Recently I was tasked with merging the worlds of video games and art by integrating a specific artists' works with Super Mario Brothers world 1-1. For this project, I have been assigned to artist Bridget Riley, an artist born in 1931 London, England, and is most known for her Optical Phenomena (OP) art.
As seen above, in her painting Untitled [Fragment 3/11] it's easy to see the reason why her OP art is so well known. I feel that the simplicity of the work itself contributes even more to the complexity of the techniques and final product when it all comes together. It's clear that each dark line on the canvas relies on all of the other lines on the canvas to convey the true work. Much in the same way that a painter relies on their ladder to reach high spaces, if it weren't there the work could not be done.
From here the only real question to ask is "How would anyone transfer this kind of art to world 1-1?" As Bridget Riley once said herself: "I work "from" something rather than "towards" something."(Riley, B. 1968) So I have these two things, Bridget Riley's works and World 1-1. If I were to successfully take this kind of illusory art style and transfer it directly into world 1-1 I feel that I wouldn't be doing the art justice.
"My paintings are, of course, concerned with generating sensations, but certainly not the exclusion of emotion. One of my aims is that these two responses shall be experienced as one in the same." (Riley, B 1968)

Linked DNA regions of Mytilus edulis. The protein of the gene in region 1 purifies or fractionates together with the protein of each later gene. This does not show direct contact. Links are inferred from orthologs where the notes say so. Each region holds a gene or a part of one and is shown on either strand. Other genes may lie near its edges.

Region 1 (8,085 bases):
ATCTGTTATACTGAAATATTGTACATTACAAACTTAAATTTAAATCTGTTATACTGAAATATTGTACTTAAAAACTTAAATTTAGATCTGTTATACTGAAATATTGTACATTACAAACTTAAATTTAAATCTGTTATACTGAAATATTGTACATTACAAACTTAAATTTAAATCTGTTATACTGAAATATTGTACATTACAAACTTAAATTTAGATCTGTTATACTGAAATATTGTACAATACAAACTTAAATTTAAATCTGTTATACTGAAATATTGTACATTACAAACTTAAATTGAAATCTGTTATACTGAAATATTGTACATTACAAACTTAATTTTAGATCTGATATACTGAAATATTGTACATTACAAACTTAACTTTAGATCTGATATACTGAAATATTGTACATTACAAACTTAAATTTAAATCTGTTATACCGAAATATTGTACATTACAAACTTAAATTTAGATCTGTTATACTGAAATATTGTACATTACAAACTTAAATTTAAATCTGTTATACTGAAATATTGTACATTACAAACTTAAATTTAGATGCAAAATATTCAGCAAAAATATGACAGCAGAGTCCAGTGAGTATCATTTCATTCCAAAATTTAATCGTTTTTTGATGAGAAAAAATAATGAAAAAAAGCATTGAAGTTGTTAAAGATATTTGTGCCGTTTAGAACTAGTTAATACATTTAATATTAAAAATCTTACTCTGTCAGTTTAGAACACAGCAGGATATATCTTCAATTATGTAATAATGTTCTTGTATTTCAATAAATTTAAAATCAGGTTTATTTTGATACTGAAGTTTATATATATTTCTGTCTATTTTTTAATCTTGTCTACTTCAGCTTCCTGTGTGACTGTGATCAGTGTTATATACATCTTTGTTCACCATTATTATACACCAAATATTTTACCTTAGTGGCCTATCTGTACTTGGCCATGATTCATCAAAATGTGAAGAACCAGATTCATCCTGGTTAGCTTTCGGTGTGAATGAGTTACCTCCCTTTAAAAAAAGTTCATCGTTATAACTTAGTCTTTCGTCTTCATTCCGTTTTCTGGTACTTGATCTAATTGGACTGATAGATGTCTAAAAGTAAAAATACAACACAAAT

To accurately replicate this style of thinking inside of a predetermined World will be difficult, I do however have the art style as meaningful justification for the use of illusion to trick the player. This kind of though process gave me the following palette and WIP tile set.
As is quite obvious, the tile set does not utilise the stark white that Ms. Riley uses in her works. This was changed out of pure consideration of the player, as Bridget Riley's paintings ar already rather abrasive, to my eyes at least, having this scheme repeated and moving rapidly would be far worse. Of course there is much more I could to with this tile set, like try to incorporate the lines more into the 3D blocks, rather than simply a border and shading as indication. To have this properly done would take some time.
Above is the work in progress prototype I have for this project. as you can see, the player character also takes on the same colour scheme, though has white eyes, so as to indicate the location of the sprite. my hopes is that the player won't have significant trouble seeing the player character, though the sprite is obscured enough for them to be hesitant of their movements and decisions. The red background will eventually be replaced with the opposing lines seen in the tile set above, however, for the sake of clarity I'm going to keep it there until all of the objects are placed.
The creation of a simple prototype platform engine has taught me a lot about the way Game Maker Studio operates, and I hope that I can go on to use Game Maker for various projects in the future.